Small Business
States angle for e-taxes
December 22, 2000: 12:03 p.m. ET

Draft legislation could lay groundwork for tax on 'Net sales, other remote deals
By Staff Writer Steve Bills
graphic graphic
NEW YORK (CNNfn) - State governments took a key step Friday to set common rules on sales taxes, a move that they hope will enable them eventually to capture sales taxes on Internet transactions and other remote sales.

Representatives from state governments voted 26-0 to approve draft legislation that would become a model for individual state laws. Leaders hope the first half-dozen state legislatures will adopt the strategy next year, with the phase-in of the new system beginning in 2006.

The action Friday "didn't change any laws. It did move forward to the legislatures" a proposal that they can consider next year, cautioned Charles Collins, a North Carolina tax official who is co-chair of the Streamlined Sales Tax Project, an ad-hoc group that has spearheaded the effort.

Tax streamlining was not designed specifically to tax e-commerce but, Collins said, "The Internet has brought the issue much more to the forefront."

The Tarheel State loses far more revenue to out-of-state mail order sales than it does to online transactions, Collins added, but with the rapid growth of Web business, "it has become more urgent."

A patchwork of jurisdictions

As the system exists today, it is a crazy quilt, a patchwork of 7,500 individual taxing jurisdictions across the United States, each with its own rules, paperwork and procedures. Forty-five states and the District of Columbia have sales taxes of some kind.

In part because of the sheer complexity of the system, the U.S. Supreme Court ruled in 1967 that a merchant could not be required to collect taxes on out-of-state sales unless the company had at least some minimum presence, a "nexus," in the other state.

  If a product is mailed to me here in Wisconsin, then Wisconsin would get the tax.  
  Diane Hardt
Wisconsin tax administrator
The result is a pricing advantage to distant merchants, a competitive edge that may amount to 5 percent or more on the cost of products. Consumers are supposed to pay "use taxes" on such out-of-state purchases, but few do.

Where are such taxes payable, anyway? If a commuter in New York calls an 800 number in Virginia for a product that is shipped from a South Carolina warehouse to the buyer's home in New Jersey, what government gets the tax revenue?

The draft law provides an answer, said Diane Hardt, the other co-chair of the steering committee and a tax administrator for Wisconsin: "If a product is mailed to me here in Wisconsin, then Wisconsin would get the tax."

To deal with the issue of remote sales, it will require federal legislation, the tax negotiators agree. In the near term, they hope to make software available free to merchants so the companies can voluntarily collect taxes under the streamlining plan.

They also hope a streamlined system will encourage multi-channel merchants to run online sales through their existing operations, rather than establishing separate, Internet-only companies that can duck taxes by avoiding "nexus" in many jurisdictions.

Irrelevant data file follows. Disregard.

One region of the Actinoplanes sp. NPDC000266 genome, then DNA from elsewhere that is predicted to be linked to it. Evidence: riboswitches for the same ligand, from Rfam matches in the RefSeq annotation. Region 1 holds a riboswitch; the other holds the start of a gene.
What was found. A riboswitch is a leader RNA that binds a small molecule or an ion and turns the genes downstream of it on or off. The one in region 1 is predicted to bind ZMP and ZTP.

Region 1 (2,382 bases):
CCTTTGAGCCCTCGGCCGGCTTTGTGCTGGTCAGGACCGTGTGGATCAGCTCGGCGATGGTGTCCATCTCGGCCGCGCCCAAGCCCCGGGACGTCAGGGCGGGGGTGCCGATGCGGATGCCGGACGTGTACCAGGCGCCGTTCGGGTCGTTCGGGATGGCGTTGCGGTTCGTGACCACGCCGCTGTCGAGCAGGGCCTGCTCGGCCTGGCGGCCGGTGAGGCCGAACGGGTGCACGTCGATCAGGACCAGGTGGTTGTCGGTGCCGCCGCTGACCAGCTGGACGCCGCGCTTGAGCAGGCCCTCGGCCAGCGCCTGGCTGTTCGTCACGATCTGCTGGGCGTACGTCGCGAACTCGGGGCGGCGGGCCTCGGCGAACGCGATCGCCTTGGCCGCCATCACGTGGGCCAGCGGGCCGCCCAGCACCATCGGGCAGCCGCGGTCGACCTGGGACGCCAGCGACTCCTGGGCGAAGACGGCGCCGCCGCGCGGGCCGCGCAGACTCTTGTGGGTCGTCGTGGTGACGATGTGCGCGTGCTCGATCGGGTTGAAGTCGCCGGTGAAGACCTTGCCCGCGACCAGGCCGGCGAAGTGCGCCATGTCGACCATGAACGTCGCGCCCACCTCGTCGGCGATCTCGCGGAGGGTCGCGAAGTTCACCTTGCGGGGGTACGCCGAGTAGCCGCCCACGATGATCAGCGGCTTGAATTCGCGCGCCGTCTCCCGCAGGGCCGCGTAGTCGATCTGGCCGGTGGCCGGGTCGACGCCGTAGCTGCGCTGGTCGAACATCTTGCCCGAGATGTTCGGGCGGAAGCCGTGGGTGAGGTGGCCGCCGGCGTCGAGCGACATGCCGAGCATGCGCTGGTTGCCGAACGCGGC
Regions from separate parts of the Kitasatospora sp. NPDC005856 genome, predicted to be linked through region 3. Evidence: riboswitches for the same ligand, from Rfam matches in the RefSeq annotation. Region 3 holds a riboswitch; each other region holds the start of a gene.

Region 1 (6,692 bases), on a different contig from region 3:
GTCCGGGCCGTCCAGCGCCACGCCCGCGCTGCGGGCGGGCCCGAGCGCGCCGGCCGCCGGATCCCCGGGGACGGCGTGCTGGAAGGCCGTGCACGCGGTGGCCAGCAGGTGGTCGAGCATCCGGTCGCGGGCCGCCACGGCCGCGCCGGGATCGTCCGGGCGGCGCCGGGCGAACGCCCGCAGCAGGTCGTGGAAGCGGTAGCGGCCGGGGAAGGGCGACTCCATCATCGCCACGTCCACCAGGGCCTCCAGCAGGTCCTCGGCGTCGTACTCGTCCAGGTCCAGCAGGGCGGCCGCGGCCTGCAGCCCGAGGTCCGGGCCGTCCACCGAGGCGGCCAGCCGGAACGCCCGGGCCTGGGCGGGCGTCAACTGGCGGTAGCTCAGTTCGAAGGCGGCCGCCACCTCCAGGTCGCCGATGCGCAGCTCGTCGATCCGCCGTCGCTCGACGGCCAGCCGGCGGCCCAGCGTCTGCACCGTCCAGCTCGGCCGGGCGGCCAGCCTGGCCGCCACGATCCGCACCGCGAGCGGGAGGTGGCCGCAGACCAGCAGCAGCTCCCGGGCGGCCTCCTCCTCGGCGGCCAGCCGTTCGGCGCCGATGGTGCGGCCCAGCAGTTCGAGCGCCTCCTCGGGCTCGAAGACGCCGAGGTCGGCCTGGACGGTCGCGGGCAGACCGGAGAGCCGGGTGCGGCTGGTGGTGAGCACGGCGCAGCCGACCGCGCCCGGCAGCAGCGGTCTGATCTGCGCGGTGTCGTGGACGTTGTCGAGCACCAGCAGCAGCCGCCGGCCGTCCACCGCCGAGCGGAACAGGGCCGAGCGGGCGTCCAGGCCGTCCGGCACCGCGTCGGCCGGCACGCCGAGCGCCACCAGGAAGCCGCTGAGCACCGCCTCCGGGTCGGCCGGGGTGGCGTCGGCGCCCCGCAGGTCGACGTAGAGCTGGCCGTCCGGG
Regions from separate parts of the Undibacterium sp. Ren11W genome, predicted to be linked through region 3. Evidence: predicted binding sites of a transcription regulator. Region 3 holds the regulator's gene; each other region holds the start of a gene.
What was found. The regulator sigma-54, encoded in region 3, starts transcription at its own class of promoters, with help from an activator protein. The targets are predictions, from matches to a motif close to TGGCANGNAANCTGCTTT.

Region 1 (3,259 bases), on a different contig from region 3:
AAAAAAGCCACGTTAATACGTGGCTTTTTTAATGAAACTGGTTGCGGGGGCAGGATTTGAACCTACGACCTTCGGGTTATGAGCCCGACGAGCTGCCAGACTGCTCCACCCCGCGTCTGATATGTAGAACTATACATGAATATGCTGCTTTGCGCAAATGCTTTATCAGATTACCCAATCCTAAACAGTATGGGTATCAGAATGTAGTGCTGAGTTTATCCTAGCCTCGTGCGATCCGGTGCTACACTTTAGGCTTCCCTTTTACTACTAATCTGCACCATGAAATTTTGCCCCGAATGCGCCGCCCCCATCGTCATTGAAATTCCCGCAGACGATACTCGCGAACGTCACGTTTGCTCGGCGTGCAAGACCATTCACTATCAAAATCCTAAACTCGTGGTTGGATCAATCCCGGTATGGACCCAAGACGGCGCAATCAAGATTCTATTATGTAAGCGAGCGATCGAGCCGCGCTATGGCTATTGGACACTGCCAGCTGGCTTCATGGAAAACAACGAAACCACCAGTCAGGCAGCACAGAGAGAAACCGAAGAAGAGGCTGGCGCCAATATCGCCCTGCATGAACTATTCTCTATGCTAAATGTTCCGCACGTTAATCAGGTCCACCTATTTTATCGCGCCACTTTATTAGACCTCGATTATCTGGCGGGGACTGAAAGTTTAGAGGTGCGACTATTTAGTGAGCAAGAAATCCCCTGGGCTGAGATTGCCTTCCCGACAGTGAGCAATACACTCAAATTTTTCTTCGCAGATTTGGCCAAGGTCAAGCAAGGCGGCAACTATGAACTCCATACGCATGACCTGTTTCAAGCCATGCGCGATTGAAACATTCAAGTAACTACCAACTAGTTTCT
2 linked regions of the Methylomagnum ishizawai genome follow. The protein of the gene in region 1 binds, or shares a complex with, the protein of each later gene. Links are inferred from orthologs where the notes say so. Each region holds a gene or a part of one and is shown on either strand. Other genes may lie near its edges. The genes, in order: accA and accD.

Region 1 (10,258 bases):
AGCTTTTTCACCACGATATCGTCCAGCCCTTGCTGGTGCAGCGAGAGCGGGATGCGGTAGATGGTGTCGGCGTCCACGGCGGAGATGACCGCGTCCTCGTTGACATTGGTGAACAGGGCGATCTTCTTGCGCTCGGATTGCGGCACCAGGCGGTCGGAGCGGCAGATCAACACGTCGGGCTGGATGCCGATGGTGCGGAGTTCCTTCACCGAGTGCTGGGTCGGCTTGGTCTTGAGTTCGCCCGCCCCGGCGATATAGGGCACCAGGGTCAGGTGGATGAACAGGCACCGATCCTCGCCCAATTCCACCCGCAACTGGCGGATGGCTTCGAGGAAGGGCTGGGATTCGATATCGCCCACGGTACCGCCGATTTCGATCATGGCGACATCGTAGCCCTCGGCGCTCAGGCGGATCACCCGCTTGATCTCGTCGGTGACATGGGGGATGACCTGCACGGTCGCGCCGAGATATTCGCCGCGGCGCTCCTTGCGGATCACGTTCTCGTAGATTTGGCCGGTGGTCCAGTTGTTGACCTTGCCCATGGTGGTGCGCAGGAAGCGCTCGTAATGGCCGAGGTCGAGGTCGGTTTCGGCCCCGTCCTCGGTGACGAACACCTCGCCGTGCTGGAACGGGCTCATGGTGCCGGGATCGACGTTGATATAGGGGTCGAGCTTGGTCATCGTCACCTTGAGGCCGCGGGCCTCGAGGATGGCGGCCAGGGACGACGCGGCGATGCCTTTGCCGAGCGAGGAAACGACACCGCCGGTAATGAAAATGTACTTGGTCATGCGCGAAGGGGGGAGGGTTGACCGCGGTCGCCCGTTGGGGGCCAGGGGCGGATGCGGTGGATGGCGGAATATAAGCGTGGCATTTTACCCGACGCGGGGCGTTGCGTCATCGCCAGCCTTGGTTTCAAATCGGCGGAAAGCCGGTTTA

But Congress is not expected to act until the states demonstrate they can work cooperatively to establish a system that will work.

The National Governors Association applauded the work of the volunteers and urged them to press ahead.

"Reforming the current system is critical to an effective form of governance and commerce in the New Economy," said Raymond C. Scheppach, executive director of the governors' group. "Businesses will save millions of dollars by eliminating costs and inefficiencies, retailers and e-tailers will be treated equally, and state and local governments will be able to continue counting on sales tax revenue to support schools, roads, and police officers."

Dollars to doughnuts

But the factor that may provide the greatest relief for retailers is the establishment of uniform definitions for things that are taxable and things that are exempt, and the adoption of rules about posting and changing tax rates.

Many states, for instance, provide tax exemptions to the purchase of items such as clothing and food. Warren Townsend, a Wal-Mart (WMT: Research, Estimates) executive who has represented the nation's largest retailer in the committee's talks, said it's not that simple.

"Everyone would think clothing is clothing," he said. But most states consider golf shoes to be not clothing but sporting goods, taxable where clothing would be exempt. (Under the proposed draft, golf shoes would be defined as clothing.)

Likewise, he added, the state of Texas has rules about doughnuts. If you buy six doughnuts or fewer, the purchase is taxable. If you buy more than six doughnuts, it's exempt, Townsend said, depending on "whether it's food for immediate consumption or food to take home."

Individual state legislatures will still be able to make their own decisions about whether to tax things like food and clothing, but they would be required to use the uniform definitions in applying the tax. graphic


States mull e-tax reforms - Dec. 5, 2000


Streamlined Sales Tax Project

Note: Pages will open in a new browser window
External sites are not endorsed by CNNmoney